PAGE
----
Permeability Model for Nigerian Oil Sand as Candidate CO2 Storage Reservoir

Adebayo Thomas, Ako Churchill, Hymore Fredrick


This research examines the challenges associated with storing captured CO2 in the Niger-Delta reservoirs by examining the effect of the stored gas on the reservoir rock sample.  Mitigation against increasing CO2 in the atmosphere is uppermost in environmental research due to its negative effects and therefore there is need to explore all possible reservoirs, apart from abandoned crude oil reservoirs, for CO2 storage. In this research, a model was developed to study permeability variation during CO2 injection to oil sand as a candidate CO2 storage reservoir. Four existing permeability models of Tixier, Timur, Coates-Dumanoir and Aigbedion were employed together with a proposed model. The proposed model was a combination of irreducible water saturation equation from Timur model and the Coates-Dumanoir permeability equation. The proposed model took cognizance of changing porosity phases, since the injected CO2 is reactive and affects the properties of the reservoir rock. The model equation obtained is the model gave permeability value ranging from 16.94 to 2.74 mD for Imeri oil sand. In comparison, the Timur model gave permeability values from 1.45 to 0.002 mD; Tixier value ranges from 42.85 to 0.01 mD; Coates-Dumanoir value of 287.72 to 7.49 mD while value given by Aigbedion rangs from 9.01 to 2.6 mD. In the course of the research it was discovered that Imeri oil sand formation, though has very high porosity which could be a pointer to early stage leakage, is highly reactive with the injected CO2. This reactivity is a good condition for permanent storage of the injected gas and is therefore recommended, with reservation, as a potential CO2 storage reservoir.  The proposed model will also give the expected CO2 gas mobility with increasing period of injection.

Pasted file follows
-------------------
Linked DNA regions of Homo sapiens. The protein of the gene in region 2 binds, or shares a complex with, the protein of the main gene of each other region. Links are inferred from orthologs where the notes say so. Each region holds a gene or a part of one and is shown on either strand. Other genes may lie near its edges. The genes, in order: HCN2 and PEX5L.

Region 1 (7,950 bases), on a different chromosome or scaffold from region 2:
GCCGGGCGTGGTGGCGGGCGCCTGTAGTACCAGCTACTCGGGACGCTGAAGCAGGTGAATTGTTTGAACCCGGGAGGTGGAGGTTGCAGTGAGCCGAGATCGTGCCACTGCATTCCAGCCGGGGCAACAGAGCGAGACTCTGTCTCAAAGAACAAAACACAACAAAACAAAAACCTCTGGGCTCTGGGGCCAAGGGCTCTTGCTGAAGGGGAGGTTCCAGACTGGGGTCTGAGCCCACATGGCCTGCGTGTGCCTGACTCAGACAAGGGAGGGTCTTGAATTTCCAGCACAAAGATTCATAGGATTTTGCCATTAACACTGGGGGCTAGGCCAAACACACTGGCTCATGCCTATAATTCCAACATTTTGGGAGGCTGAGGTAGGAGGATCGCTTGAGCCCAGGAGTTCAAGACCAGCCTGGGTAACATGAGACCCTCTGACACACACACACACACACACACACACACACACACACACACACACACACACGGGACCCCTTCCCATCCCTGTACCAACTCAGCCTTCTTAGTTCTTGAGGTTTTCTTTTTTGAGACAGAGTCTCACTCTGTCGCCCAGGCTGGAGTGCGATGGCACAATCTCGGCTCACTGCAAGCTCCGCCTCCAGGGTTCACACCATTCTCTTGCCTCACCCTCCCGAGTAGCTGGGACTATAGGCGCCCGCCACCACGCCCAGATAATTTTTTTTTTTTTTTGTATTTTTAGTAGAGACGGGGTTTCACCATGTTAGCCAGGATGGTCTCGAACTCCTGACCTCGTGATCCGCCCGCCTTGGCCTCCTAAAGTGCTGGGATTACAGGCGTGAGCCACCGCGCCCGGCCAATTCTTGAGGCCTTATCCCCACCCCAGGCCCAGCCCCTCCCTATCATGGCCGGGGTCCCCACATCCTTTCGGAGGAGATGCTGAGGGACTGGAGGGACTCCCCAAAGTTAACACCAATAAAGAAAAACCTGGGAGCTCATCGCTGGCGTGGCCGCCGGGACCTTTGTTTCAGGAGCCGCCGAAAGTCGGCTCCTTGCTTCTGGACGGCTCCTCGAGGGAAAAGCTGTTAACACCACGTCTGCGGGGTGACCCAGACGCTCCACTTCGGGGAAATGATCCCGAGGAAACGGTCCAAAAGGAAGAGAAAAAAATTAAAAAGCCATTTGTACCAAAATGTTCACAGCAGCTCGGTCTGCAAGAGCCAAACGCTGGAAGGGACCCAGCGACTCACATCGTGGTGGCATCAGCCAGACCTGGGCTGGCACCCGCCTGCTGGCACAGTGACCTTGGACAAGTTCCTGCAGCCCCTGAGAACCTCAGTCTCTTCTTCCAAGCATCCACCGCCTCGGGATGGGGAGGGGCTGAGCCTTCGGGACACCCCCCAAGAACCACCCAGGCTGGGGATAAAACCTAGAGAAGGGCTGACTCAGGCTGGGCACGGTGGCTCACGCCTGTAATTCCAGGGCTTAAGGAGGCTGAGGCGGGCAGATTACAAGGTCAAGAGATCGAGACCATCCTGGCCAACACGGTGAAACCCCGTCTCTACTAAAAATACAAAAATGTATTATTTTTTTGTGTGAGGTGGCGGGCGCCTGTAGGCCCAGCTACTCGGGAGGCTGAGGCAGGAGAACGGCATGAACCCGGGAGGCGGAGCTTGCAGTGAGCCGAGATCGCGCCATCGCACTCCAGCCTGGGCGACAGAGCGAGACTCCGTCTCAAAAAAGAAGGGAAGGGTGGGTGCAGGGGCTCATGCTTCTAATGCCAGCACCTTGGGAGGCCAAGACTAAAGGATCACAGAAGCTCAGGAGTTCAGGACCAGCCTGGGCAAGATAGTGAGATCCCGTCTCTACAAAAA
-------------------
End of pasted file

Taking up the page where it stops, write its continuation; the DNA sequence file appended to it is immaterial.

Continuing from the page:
Key words: CO2 storage; Oil sand; Porosity variation; Permeability; Permeability model


CO<sub>2</sub> storage; Oil sand; Porosity variation; Permeability; Permeability model

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[2] Adebayo, T. (2013). Implications of future carbon dioxide storage in Niger-delta reservoir rocks and fluids (Unpublished thesis). Covenant University, Nigeria.

[3] Ehlig-Economides, C., & Economides, M. J. (2010). Sequestering carbon dioxide in a closed underground volume. Journal of Petroleum Science and Engineering, (70), 123-130.

[4] Aigbedion, I. (2007). A case study of permeability modeling and reservoir performance in the absence of core data in the Niger Delta, Nigeria. Journal of Applied Sciences, 7, 772-776.



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